Instinctively I'm so not sure that AtoB is right about his assertion that most airliners are usually being pressurised to 6500 feet. I would bet that they're not - but would be more than happy to look at any evidence that this is the case.
You're instincts are correct. But it's a major cover-up that you can only expose through infiltration followed by whistleblowing. So you must get yourself licensed and buy yourself a Boeing or Airbus type-rating. Then, you can check to see for yourself and log the results/readings. Don't worry, you'll undoubtedly recoup your $50,000+ investment when people are lining-up to buy your book instead of the next Harry Potter installment. Blow the cover off this thing. Go take out your loan today.
Apart from the Dreamliner - which we've already mentioned here - it must cost more to crank up the pressure above the "accepted" 8000 level - not just in power but in ensuring the aircraft will remain robust enough, over its long service life, to withstand the repeated pressurisation cycles to contain a 6500 ft pressure at - say 35,000 feet.
It only stands to reason it must cost more to crank up the pressure. In a house it costs more to crank up the heat in winter or crank up the AirCond in summer, so why would an airpcraft be any different with air? An airplane has a kitchen, bathrooms, the cabin has chairs you sit on while you watch movies holding a thing you can switch channels with, and up front is an office with books and pens and stuff.
We all know about the incidents in which the skins of high-cycle aircraft have failed . 8000 ft pressure was enough to peel back the roof of that Aloha airlines 737 in 1988. ......Just imagine what the pressure equivalent of 6500 feet would have done.
It's too incredible to even imagine. You could almost say it's unimaginable.
Another factor in crew (and passenger) alertness - or lack of it after, say, 4 hours at 35,000 feet (pressurised to the equivalent of 8000feet) is something that hasn't been discussed here so far - the temperature of the air. When cold rarified air is drawn in at 35,000 feet AND heated to 70 degrees F (to say nothing of its subsequently being recycled) it must further reduce the concentration of oxygen molecules. Ergo - there may well be less oxygen available in this heated rarified air than people might think.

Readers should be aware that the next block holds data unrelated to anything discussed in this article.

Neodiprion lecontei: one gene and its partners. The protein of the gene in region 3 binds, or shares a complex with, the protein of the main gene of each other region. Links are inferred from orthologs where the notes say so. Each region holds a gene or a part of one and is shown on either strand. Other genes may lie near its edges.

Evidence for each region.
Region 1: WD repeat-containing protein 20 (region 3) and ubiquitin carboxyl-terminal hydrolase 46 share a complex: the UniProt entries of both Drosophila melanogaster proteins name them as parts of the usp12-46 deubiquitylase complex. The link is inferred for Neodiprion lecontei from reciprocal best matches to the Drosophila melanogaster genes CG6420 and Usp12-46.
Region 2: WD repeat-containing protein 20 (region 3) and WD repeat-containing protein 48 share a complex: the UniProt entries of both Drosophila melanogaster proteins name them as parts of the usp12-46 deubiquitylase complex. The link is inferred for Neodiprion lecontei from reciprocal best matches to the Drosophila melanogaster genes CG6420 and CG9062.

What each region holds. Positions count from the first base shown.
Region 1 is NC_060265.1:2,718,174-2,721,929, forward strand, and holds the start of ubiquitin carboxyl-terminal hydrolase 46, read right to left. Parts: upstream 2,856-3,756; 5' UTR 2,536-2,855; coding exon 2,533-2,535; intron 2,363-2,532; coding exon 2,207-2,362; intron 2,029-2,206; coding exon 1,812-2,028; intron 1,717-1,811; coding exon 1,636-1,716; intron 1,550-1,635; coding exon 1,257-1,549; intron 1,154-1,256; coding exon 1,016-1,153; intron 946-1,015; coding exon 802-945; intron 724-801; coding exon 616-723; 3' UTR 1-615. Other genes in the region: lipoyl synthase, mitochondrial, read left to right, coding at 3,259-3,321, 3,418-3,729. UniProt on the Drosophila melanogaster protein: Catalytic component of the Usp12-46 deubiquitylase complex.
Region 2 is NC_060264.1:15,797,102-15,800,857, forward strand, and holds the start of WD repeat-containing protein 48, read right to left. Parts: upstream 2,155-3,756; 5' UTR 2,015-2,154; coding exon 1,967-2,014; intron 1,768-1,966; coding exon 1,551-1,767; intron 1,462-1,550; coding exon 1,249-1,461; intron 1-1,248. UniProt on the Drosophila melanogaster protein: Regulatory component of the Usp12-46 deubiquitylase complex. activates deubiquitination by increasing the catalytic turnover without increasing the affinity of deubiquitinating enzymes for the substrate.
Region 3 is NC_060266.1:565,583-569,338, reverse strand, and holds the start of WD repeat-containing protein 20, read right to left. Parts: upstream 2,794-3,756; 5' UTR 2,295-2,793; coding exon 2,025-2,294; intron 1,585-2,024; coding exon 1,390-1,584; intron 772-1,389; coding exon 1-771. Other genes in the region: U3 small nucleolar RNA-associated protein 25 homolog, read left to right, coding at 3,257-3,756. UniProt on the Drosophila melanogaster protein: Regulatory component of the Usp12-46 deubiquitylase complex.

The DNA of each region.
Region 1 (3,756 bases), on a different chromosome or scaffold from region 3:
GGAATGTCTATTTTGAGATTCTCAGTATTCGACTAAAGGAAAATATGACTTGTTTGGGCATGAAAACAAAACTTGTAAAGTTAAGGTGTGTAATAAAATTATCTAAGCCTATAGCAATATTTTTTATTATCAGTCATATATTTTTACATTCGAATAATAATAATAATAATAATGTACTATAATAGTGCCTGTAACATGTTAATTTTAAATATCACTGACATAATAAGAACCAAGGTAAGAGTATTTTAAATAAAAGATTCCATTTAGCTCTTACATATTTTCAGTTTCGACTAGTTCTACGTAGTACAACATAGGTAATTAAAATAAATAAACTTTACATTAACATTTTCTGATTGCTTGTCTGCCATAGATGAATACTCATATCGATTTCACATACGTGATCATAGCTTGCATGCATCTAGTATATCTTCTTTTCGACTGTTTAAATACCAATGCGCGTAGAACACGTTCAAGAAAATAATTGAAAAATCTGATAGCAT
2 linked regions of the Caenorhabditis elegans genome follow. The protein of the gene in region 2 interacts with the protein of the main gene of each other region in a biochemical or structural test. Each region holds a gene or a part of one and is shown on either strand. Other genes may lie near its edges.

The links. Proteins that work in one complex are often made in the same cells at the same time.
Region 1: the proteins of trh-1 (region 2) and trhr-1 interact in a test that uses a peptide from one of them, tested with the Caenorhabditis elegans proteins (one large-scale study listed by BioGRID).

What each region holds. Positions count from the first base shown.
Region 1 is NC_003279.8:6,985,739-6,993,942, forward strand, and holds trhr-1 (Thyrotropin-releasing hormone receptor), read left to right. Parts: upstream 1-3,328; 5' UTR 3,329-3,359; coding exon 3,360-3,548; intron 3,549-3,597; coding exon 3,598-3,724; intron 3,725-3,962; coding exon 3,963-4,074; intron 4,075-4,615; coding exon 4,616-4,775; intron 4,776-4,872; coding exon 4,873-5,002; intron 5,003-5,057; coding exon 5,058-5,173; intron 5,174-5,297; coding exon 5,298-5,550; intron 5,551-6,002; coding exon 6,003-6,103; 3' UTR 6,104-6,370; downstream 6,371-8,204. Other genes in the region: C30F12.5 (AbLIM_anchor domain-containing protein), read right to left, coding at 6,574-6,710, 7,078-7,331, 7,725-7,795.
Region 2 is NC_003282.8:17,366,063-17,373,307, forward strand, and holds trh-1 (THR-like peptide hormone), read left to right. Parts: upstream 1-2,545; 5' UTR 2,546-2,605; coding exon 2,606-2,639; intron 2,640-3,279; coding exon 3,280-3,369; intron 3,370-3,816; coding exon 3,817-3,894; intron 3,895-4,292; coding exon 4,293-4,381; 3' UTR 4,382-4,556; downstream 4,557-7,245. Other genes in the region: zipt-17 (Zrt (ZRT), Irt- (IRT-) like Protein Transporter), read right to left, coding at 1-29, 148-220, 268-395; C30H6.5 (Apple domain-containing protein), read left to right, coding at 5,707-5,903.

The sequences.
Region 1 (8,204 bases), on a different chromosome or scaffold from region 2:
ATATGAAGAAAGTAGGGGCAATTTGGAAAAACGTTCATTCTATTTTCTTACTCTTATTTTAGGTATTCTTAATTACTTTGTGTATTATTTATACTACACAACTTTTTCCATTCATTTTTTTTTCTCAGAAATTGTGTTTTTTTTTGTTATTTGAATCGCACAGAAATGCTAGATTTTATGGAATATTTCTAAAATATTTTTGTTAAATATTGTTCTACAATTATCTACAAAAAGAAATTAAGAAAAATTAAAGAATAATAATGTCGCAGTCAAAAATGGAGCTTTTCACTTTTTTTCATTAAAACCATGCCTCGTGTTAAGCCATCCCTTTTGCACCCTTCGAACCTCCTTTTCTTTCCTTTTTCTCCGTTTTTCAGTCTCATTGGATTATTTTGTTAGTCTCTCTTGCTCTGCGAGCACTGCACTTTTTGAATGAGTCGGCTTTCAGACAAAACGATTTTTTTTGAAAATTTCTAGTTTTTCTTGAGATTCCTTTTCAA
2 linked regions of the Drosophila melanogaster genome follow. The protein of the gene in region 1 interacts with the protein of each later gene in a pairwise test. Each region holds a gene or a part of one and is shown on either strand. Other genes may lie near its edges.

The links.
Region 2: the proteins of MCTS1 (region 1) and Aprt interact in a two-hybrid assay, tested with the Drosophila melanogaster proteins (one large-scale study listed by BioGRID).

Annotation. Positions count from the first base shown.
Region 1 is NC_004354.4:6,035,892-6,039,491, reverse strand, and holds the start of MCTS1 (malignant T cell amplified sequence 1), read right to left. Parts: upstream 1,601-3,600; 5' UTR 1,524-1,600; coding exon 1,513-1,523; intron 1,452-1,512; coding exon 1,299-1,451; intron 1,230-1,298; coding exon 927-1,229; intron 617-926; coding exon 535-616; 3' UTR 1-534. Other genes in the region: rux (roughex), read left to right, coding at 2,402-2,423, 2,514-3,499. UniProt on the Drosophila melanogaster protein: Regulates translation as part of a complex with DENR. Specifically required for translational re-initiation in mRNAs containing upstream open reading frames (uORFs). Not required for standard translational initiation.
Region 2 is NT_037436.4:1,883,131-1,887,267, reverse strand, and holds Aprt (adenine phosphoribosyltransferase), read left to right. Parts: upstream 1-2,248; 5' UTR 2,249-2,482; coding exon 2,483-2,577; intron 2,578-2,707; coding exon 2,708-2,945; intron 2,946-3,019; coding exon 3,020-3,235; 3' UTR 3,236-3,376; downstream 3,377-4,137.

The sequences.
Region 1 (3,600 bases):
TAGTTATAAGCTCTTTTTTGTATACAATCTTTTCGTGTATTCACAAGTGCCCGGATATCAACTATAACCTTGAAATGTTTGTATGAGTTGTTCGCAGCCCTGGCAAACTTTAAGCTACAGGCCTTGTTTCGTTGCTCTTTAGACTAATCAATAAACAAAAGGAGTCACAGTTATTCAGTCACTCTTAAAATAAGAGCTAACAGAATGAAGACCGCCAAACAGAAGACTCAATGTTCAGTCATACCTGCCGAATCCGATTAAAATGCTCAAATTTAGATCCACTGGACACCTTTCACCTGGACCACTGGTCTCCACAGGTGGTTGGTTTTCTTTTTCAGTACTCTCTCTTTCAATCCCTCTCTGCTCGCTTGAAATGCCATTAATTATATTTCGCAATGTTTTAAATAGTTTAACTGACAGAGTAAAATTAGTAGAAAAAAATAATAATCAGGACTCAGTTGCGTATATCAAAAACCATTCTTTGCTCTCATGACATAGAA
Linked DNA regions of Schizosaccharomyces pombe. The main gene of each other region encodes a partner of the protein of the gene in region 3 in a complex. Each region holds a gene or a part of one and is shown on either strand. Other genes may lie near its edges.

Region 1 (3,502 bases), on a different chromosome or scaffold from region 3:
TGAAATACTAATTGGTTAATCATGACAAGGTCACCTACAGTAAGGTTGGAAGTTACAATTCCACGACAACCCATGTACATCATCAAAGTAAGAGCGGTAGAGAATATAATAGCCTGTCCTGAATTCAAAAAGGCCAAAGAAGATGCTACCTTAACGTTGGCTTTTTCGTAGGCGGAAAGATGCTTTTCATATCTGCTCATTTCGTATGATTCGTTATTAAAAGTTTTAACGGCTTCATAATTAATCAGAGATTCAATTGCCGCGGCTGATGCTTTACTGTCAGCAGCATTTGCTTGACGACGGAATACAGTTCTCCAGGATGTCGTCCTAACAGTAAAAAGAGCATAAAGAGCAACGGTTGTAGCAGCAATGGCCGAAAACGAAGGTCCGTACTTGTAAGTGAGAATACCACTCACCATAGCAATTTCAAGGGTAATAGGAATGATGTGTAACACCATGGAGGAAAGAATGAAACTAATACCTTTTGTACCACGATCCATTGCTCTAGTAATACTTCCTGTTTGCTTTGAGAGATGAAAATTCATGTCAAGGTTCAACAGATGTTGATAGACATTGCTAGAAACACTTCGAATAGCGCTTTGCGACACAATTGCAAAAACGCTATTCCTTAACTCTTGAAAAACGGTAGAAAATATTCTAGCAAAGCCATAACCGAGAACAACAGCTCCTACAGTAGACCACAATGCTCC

Ok, I can't maintain silence any longer now that you've gotten this close re the temperature thing, but it's much worse than you thought. If the ill- effects of heating that cold, 35,000' air to 70 degrees concern you, just how much does it scare the holy bejeezus crap out of you to find out that the rarified air is heated not from "cold to 70", but in fact is heated from cold to....HUNDREDS OF DEGREES! You didnt' read that wrong, it's heated to 100s of degrees by compression inside the engines, then COOLED DOWN AGAIN to cold, but then WARMED UP again to only 70. This may fool the unwary, but there is major abuse of the air happening that even liquid couldn't sustain. This information strengthens your case.
In summary I think we need some hard evidence to prove the often-made but totally unproven assertion that the performance of pilots and passengers is NOT degraded after sustained (3 hours or more) flight at 35,000 feet.
Yes we do. I may as well feed you some evidence since I've said so much I'm probably marked for death anyway: Ask any pilot if he/she has ever shared a cockpit with a rambling idiot who droned-on for hours about something stupid while cruising at 35,000'. You'll find almost all of them will confirm they have. Coincidence? How could it be, when the common denominator in every instance is the existence of weak air in the cockpit? Feel free to use that information. You don't even have to pay me.
The way to establish what's really going on here is for the CAA to carry out cognitive ability tests of pilots (and passengers) . Test them on the ground at sea level - and then see how they perform after flying for at least three hours at 35,000 feet in an aircraft pressurised to 8000 feet. It would be a safe bet that performance would be worse at 35,000 feet.
The Powers behind the cover-up wouldn't allow objective testing, or would finesse the results to maintain it. You'll have to conduct tests on your own, I'm afraid. I'd suggest a fold-out Skinner Box maze disguised as a carry-on, with a live rat smuggled down your pants. Since you'll have already conducted sea level tests at home to establish the cognitive baseline, all you have to do is wait for 3 hrs to elapse at 35,000', then release the rat and observe the behavior of the rat and those around you and ask yourself; "is this normal"?